inefficient - only part of the
drug may be absorbed
 destruction of drugs by gastric acid and
digestive juices
 irritation to gastric mucosa - nausea
and vomiting
 Disadvantages
 effect
too slow for emergencies
 unpleasant taste of some drugs
 unable to use in unconscious patient
 First-pass effect - drugs absorbed orally
are initially transported to the liver via
the portal vein
First-pass Effect
The first-pass effect is the term
used for the hepatic metabolism of
a pharmacological agent when it is
absorbed from the gut and
delivered to the liver via the portal
circulation. The greater the firstpass effect, the less the agent will
reach the systemic circulation when
the agent is administered orally
First-pass Effect
1. unconscious patients and children
2. if patient is nauseous or vomiting
3. easy to terminate exposure
4. absorption may be variable
5. good for drugs affecting the bowel such as
6. irritating drugs contraindicated
Parenteral Routes-any route
other than alimentary canal
 Intravascular
(IV, IA)- placing a drug directly
into the blood stream
 Intramuscular (IM) - drug injected into skeletal
 Subcutaneous - Absorption of drugs from the
subcutaneous tissues
 Inhalation - Absorption through the lungs
Absorption phase is bypassed
(100% bioavailability)
1.precise, accurate and almost immediate onset of
2. large quantities can be given, fairly pain free
3. greater risk of adverse effects
a. high concentration attained rapidly
b. risk of embolism
c. OOPS factor or !@#$%
1. very rapid absorption of drugs in aqueous
2.repository and slow release preparations
3.pain at injection sites for certain drugs
1. slow and constant absorption
2. absorption is limited by blood flow,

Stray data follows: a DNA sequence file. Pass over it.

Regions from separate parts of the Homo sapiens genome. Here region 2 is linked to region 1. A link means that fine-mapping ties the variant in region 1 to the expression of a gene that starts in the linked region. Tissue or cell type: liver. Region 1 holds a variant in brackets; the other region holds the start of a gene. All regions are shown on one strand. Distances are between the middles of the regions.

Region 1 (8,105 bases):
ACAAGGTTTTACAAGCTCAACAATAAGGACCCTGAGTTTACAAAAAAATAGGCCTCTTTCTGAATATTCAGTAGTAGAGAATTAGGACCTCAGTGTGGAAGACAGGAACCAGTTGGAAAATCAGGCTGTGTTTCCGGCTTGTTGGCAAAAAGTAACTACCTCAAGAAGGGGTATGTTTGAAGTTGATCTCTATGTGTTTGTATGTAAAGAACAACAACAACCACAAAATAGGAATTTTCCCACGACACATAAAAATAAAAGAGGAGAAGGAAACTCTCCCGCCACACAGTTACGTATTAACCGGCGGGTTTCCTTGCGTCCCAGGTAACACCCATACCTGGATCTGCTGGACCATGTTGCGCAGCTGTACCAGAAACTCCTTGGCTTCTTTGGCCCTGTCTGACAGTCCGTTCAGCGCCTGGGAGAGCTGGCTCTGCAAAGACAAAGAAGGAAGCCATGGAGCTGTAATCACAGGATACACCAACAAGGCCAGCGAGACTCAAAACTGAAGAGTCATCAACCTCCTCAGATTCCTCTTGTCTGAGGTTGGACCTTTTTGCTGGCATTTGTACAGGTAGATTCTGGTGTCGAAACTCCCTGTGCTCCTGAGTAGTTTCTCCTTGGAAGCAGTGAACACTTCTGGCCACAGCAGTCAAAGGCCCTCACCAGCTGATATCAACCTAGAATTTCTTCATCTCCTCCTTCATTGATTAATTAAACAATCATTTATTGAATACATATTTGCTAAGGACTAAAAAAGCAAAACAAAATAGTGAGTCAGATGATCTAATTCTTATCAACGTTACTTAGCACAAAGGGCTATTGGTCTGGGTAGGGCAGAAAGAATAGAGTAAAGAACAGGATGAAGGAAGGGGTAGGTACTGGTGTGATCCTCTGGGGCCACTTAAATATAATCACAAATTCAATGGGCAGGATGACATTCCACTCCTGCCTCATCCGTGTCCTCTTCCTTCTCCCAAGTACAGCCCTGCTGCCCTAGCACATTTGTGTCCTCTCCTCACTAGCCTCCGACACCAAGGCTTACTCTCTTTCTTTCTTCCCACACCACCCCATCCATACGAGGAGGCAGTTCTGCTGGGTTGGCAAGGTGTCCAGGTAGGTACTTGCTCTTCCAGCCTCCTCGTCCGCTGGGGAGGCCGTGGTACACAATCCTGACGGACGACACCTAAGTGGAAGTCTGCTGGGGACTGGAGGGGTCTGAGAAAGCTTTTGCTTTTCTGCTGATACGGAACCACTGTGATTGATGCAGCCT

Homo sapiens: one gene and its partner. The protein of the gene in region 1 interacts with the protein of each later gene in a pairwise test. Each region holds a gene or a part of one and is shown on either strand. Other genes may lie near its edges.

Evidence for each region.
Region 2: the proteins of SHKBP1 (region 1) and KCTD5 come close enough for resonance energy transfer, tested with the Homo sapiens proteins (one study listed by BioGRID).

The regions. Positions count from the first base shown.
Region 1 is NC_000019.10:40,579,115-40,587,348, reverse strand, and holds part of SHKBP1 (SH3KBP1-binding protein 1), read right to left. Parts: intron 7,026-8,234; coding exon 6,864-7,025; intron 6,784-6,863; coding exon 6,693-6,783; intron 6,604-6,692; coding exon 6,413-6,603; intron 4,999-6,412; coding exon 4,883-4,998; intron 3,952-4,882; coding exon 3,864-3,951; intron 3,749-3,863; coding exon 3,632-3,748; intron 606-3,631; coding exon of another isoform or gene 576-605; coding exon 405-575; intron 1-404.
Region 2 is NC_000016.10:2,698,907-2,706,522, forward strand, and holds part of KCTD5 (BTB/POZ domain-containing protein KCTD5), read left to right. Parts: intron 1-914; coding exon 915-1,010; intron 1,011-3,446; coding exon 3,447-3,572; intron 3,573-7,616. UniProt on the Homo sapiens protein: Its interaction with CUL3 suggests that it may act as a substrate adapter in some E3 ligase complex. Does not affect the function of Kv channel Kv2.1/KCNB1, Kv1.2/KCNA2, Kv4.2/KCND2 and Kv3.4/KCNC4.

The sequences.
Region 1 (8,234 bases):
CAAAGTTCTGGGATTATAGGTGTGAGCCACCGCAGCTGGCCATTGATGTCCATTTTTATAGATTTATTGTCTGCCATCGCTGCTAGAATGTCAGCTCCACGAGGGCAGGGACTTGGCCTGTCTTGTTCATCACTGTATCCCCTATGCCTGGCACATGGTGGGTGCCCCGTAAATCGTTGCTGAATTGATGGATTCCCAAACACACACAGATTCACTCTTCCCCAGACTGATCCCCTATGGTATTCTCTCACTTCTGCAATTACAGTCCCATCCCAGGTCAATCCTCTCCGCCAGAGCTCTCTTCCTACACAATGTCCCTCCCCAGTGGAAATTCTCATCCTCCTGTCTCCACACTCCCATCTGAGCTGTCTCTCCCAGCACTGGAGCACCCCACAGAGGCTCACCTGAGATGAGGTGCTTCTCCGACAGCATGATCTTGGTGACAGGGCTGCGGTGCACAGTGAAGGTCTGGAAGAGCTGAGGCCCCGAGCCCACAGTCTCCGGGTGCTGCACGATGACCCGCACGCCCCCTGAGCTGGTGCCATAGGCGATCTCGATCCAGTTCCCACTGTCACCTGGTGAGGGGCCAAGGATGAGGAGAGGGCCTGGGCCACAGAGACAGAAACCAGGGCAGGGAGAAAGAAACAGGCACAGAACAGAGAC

affected if circulatory problems exist
3. concurrent administration of
vasoconstrictor will slow absorption
1.gaseous and volatile agents and aerosols
2.rapid onset of action due to rapid access to
a.large surface area
b.thin membranes separates alveoli from
c.high blood flow
Particles larger than 20 micron and the particles impact in the
mouth and throat. Smaller than 0.5 micron and they aren't
Inhalation cont.
Respiratory system. Except for IN, risk hypoxia.
Intranasal (snorting) Snuff, cocaine may be partly oral
via post-nasal dripping. Fairly fast to brain, local damage
to septum. Some of the volatile gases also appear to cross
nasal membranes.
Smoke (Solids in air suspension, vapors) absorbed across
lung alveoli: Nicotine, opium, THC, freebase and crack
cocaine, crystal meth.Particles or vapors dissolve in lung
fluids, then diffuse. Longer action than volatile gases.
Tissue damage from particles, tars, CO.
Volatile gases: Some anaesthetics (nitrous oxide, ether)
[precise control], petroleum distillates. Diffusion and
exhalation (alcohol).
Lung-based transfer may get drug to brain in as little as
five seconds.
•Mucosal membranes (eye drops, antiseptic,
sunscreen, callous removal, nasal, etc.)
a. Dermal - rubbing in of oil or ointment
(local action)
b. Transdermal - absorption of drug through
skin (systemic action)
i. stable blood levels
ii. no first pass metabolism
iii. drug must be potent or patch
becomes to large
Route for administration
-Time until effect-
intravenous 30-60 seconds
intraosseous 30-60 seconds
endotracheal 2-3 minutes
inhalation 2-3 minutes
sublingual 3-5 minutes
intramuscular 10-20 minutes
subcutaneous 15-30 minutes
rectal 5-30 minutes
ingestion 30-90 minutes
transdermal (topical) variable (minutes to hours)
Time to Effect of Cocaine
Drug Delivery Systems
Injections (Syringe)
 Stamps
 Bandana